Notes for setup vsftpd on Ubuntu server

Reflection of the process, install vsftpd and assign the user group/folder

Need to properly add the user and the user group as well as user’s directory

User directory chown and chmod need to be correct

Properly setup the passive forward and passive ports

The firewall issue

The certificate and key issue (in the example it’s the same PEM file…)

Possible routine for the FTP

  1. Install server
  2. Add user
  3. Change user password
  4. Change user directory
  5. Change user group
  6. Change directory ownership
  7. Set passive mode
  8. Set firewall to open 21 and 10091
  9. Generate the certificate and key, .conf correct setup
  10. FTP set to require explicit FTP over TLS


Use TLS / SSL to secure the connection

[root@vps] openssl req -x509 -nodes -days 365 -newkey rsa:1024 \
-keyout /etc/vsftpd/vsftpd.pem \
-out /etc/vsftpd/vsftpd.pem

To configure vsftpd you edit the file /etc/vsftpd/vsftpd.conf and add the following lines:



Vsftpd config passive mode

To configure passive mode for vsftpd you need to set some parameters in vsftpd.conf.


Otherwise it’ll come with directory list error.


Ubuntu change user home directory

# You either need to be logged on as root, not recommended, or prefix the command with sudo. The command does not create the folder so you will need to create it first.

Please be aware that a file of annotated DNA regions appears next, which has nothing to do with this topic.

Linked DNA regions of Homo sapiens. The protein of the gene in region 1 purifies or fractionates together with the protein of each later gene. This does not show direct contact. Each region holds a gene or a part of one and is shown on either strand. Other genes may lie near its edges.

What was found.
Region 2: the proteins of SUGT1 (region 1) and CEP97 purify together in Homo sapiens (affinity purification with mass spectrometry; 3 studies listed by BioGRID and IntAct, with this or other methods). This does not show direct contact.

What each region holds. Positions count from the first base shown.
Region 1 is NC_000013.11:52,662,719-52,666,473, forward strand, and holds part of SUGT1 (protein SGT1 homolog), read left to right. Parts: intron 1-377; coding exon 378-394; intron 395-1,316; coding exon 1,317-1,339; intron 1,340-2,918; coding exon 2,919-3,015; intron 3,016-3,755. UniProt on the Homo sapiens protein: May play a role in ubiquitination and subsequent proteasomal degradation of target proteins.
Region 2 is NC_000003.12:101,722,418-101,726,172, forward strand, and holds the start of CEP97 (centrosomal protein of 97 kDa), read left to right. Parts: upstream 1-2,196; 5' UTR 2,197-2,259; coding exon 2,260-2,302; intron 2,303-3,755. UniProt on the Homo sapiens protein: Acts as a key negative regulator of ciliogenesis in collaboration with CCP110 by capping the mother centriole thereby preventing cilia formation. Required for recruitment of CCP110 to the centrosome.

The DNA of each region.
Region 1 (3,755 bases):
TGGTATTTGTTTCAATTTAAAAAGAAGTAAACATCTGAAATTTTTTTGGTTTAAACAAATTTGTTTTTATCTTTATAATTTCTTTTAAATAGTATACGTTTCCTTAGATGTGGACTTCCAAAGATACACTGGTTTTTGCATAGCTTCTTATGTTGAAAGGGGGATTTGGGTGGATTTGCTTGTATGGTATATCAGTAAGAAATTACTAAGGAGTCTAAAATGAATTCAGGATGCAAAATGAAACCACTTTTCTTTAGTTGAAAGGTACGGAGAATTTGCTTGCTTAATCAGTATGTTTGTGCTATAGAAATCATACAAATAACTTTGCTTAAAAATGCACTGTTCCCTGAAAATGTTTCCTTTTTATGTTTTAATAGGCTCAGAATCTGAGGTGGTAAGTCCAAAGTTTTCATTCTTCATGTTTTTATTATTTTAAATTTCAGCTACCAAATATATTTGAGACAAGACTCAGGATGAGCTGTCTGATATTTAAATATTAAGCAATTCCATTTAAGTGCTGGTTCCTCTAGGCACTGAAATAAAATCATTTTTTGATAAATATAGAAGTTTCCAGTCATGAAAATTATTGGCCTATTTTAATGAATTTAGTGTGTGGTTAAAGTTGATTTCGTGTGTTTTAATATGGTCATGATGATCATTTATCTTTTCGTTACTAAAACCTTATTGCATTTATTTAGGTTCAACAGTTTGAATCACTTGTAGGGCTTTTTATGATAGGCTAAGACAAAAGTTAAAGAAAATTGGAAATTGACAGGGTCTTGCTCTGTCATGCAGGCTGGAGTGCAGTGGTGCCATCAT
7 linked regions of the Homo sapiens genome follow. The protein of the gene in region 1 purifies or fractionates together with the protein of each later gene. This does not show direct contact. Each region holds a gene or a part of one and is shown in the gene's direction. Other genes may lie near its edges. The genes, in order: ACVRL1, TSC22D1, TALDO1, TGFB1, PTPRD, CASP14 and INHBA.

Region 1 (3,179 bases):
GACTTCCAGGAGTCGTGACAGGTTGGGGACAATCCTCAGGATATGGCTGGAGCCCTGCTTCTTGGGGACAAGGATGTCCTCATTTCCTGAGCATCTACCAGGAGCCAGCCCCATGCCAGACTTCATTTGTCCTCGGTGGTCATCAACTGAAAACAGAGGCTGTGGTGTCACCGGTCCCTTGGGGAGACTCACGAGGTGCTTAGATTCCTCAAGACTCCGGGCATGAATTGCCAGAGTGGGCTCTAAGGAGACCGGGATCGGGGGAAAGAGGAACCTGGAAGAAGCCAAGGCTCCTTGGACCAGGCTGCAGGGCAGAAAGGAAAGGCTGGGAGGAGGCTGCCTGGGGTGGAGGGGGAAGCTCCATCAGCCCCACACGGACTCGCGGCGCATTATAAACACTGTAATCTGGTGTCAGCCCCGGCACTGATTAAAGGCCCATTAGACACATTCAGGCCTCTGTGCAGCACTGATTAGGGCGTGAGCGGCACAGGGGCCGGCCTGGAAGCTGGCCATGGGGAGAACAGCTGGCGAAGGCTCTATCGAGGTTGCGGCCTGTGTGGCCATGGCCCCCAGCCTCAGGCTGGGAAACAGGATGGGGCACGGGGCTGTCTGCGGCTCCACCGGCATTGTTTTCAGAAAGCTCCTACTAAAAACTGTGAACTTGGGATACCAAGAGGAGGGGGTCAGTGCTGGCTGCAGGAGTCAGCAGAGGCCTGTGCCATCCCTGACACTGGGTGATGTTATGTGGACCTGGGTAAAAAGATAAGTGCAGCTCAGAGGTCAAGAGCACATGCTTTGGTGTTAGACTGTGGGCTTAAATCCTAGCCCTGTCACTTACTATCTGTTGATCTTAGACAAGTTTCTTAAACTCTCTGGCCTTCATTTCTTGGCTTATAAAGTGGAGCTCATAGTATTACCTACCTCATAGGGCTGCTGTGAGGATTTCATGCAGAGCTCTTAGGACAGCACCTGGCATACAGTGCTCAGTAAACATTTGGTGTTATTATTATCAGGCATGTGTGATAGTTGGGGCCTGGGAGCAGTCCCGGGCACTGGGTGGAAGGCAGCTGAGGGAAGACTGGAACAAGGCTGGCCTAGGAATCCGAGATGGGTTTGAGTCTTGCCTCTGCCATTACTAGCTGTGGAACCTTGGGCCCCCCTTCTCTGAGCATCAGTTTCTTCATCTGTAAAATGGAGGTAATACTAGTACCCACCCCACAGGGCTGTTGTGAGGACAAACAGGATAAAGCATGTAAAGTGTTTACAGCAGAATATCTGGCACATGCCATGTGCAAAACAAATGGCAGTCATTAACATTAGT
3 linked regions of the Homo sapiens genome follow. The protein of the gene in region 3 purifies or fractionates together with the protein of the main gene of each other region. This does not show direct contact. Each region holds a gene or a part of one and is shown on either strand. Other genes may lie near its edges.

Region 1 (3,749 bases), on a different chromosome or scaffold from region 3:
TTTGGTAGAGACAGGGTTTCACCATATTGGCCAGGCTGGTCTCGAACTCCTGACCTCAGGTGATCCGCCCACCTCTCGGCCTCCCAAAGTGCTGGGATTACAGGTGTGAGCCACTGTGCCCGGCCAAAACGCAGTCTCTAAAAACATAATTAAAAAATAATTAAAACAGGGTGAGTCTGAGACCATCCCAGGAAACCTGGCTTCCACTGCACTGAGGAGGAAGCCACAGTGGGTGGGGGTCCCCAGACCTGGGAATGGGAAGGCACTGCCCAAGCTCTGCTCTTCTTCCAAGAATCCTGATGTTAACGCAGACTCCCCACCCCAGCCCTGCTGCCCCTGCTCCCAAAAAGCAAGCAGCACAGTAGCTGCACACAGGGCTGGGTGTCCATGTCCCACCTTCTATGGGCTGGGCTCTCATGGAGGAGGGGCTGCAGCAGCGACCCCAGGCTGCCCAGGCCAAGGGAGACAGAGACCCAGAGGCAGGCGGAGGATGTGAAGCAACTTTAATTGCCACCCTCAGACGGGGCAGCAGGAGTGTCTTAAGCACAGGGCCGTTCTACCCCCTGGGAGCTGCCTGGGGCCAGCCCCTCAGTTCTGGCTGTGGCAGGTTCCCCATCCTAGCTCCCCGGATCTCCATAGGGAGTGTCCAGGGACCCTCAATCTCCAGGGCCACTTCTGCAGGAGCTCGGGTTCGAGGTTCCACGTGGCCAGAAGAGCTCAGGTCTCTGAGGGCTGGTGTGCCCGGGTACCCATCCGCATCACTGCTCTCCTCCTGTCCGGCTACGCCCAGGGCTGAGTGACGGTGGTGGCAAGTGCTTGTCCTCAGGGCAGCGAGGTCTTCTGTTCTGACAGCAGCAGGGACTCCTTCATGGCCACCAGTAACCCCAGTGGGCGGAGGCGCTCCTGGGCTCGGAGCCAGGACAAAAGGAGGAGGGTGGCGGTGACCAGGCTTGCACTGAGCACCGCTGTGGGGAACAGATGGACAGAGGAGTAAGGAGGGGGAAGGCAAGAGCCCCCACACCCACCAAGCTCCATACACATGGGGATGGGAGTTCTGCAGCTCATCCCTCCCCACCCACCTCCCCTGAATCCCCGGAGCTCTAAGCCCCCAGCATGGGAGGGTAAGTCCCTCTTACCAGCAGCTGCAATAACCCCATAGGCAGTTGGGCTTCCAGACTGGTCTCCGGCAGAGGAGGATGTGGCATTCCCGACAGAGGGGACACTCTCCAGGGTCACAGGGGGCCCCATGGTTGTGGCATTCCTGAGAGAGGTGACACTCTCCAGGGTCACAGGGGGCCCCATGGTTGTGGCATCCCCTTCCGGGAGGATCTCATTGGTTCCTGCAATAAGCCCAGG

cd /home

sudo mkdir peter

sudo chown peter:peter peter

sudo usermod -d /home/peter peter

If want to move current user directory to new:

sudo usermod  -d new_home_dir  -m  username


Linux user group etc.

Linux: Show All Members of a Group

The /etc/group file is a text file that defines the groups on the Linux and Unix based systems. You can simply query this file to find and list all members of a group.

  1. /etc/group file – User group file
  2. members command – List members of a group
  3. lid command – List user’s groups or group’s users

Linux: List all members of a group using /etc/group file

# Use grep command as follows:

$ grep ‘grpup-name-here’ /etc/group

$ grep ‘ftponly’ /etc/group

$ grep -i –color ‘ftponly’ /etc/group

# Sample outputs:


To get just a list of all members of a group called ftponly, type:

awk -F’:’ ‘/ftponly/{print $4}’ /etc/group

Other ways:

# All users:

$ getent passwd

# All groups:

$ getent group